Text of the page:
Today marks the 70th anniversary of what they called “Victory over Japan Day” or “V-J Day,” when Japan surrendered in World War II, basically bringing that world conflict to an end.
This occurred just nine days after the bombing of Hiroshima. That atomic bomb seemed to galvanize the concept of war and peace into a single, treacherous, and disturbingly quiet “cold war.” Seventy years later we have grown relatively complacent with the positives and negatives of nuclear power. We accept it in our homes for the convenience of a microwave oven (it’s true – popcorn used to take at least five minutes). We submit ourselves to x-rays and other medical uses of radiation. Only after a disaster like Chernobyl in 1986, do we pause to ponder anew the possibilities of a nuclear holocaust.
As a Baby Boomer, I lived in constant fear of the Russians and “THE BOMB.” The ever-present threat of an all out nuclear war was touted more as an inevitable event, than a remote possibility. In those days, it seemed public schools had more civil defense than fire drills. “Duck and Cover” – it was an exercise in futility, where we lined up against the hall lockers and covered our necks with our hands. There was never an option to protect the body part we deemed most valuable. Neck covering was required.
As if the drills were not traumatic enough, at the beginning of the school year, we were given a form to be completed by our parents. It was tactfully phrased to indicate whether in case of a nuclear attack, the child would:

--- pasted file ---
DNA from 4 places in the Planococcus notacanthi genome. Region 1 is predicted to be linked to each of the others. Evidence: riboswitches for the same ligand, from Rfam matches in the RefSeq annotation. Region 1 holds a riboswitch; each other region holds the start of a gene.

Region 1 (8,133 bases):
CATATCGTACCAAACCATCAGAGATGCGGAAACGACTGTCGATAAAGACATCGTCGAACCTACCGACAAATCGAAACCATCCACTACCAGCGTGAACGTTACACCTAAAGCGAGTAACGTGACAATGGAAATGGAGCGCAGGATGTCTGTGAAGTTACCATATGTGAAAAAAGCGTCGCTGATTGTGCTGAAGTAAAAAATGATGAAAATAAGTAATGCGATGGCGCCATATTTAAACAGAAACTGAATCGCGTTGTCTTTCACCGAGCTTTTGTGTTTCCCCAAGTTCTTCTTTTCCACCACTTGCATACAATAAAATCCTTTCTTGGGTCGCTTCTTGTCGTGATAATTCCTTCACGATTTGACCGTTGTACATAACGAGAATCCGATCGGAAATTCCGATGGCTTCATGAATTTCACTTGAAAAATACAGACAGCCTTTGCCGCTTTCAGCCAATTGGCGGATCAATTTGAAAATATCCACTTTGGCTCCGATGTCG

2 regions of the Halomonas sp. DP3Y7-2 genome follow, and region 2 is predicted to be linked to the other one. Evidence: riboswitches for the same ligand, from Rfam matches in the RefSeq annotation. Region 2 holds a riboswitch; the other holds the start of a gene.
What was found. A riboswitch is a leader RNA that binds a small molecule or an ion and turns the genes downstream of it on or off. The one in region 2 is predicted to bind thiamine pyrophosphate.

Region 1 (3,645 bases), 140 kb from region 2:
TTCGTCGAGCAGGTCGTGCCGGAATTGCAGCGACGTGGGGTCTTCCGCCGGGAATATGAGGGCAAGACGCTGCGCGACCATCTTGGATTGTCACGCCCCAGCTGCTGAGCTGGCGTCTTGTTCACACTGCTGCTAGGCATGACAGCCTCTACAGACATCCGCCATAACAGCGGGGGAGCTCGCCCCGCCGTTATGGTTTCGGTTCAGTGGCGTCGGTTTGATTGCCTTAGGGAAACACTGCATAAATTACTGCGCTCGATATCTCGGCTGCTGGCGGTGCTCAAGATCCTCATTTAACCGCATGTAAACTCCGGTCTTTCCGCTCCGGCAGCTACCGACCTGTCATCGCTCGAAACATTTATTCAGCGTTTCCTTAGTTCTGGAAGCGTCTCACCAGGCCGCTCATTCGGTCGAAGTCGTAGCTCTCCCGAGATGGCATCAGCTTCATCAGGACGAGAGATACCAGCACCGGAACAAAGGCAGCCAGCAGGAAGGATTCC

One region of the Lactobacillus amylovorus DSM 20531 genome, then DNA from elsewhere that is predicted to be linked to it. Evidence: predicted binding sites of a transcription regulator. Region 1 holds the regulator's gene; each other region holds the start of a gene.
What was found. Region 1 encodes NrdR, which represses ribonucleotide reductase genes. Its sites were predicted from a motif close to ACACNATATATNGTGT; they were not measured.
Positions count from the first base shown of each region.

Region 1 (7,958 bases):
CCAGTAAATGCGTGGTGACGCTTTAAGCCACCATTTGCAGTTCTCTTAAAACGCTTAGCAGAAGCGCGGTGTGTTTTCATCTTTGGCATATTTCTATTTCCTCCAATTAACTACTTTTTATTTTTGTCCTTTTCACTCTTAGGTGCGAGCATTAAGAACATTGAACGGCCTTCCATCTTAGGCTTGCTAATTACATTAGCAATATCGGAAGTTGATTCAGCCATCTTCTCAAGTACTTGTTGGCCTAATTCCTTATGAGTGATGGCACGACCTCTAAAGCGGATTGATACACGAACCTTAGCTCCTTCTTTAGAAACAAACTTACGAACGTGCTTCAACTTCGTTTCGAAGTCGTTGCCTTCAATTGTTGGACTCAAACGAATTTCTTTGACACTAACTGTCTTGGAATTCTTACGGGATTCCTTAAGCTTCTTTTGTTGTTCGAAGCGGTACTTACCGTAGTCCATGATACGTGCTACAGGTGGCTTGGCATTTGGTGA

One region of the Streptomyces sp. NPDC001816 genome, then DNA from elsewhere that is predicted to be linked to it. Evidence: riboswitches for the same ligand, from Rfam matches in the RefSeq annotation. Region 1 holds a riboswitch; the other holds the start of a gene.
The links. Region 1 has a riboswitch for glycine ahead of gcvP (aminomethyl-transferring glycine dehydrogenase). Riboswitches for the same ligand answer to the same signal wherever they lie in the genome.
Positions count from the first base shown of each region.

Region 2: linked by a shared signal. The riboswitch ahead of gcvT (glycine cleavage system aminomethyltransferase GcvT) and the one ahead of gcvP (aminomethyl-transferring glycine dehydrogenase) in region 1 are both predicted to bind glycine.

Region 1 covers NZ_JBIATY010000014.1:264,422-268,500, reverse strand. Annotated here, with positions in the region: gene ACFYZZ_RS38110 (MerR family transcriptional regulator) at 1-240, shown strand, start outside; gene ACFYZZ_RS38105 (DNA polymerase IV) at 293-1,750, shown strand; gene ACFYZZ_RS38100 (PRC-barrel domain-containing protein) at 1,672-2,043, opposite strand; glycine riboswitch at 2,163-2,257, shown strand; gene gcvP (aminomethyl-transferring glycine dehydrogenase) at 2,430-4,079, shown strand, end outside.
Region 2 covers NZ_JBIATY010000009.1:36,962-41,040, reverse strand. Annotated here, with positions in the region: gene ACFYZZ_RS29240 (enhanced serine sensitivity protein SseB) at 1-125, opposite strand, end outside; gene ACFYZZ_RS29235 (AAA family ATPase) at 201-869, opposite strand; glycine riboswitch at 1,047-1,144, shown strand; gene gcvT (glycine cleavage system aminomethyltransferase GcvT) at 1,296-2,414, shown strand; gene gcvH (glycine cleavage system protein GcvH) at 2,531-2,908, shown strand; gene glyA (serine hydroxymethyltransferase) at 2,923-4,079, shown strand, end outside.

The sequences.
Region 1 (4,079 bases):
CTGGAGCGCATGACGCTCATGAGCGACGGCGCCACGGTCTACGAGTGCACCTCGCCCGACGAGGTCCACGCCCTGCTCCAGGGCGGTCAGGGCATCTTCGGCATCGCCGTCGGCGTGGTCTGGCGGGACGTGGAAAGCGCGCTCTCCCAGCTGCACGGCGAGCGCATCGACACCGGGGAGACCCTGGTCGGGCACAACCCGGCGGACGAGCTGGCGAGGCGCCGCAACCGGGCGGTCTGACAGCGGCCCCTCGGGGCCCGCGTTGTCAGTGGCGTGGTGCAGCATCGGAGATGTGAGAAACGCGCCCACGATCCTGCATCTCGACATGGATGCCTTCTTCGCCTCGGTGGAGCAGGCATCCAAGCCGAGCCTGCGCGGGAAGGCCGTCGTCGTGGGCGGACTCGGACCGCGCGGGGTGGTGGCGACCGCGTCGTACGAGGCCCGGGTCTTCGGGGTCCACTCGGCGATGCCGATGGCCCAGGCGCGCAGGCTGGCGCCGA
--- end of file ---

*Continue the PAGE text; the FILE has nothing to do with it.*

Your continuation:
- Remain at school (and die against a locker, with only neck intact);
- Parents would pick child up at school;
- Child was to get home the best way possible
We were never advised whether school buses would be running during the nuclear attack. My best guess was “getting home the best way” meant a kid was to run like all get out to make it home Because I was a latchkey kid before it was cool, my mom checked the “Get home best way possible” box. While that was definitely preferable to dying against a locker, my young mind was left to agonize whether, after making my way home through a virtual Armageddon, I would find my parents and brother had not made it. There’s your nightmare!
I realize in retrospective rearview mirror wisdom, those drills and forms were also relevant to natural disasters. However, the acute awareness of World War III, The Sequel, had pretty much diminished my fear of inclement weather.
The “Cold War” was a way of life for Americans in the 1960s. It seemed both Presidents Kennedy and Johnson regularly interrupted Ben Casey or The Fugitive” to deliver an ominous public address on the state of something to scare us to death Too young to comprehend the content of their messages, I knew they somehow related to war, the Russians, and the bomb. I spent sleepless nights contemplating the life expectancy of the world as I knew it, wondering if I would even live to tell my children about the Beatles, white lip gloss, and go-go boots.
The bombs that were dropped 70 years ago brought peace to one generation and paranoia to another. Truly, my mother’s “greatest generation” viewed the bomb as having saved democracy and life as they knew it. Yet, my generation always wanted to sit down on a college campus, smoke something, sing Kumbaya, and curse anything larger than a Zippo, that could ignite.
Perspective is everything. They called it “Victory over Japan.” Yet, from the moment Nintendo came into my home, addicting my kids to Mario Brothers and other video games, I have wondered about that “victory.” Seriously, I saw video games as Japan’s great revenge.
As for the Cold War – look where we are now – we’re just BFF with Castro, our former archenemy, a key player in the quest to communistize the world. “And the times, they are a-changing…”
Now, for the proverbial “call to action:”
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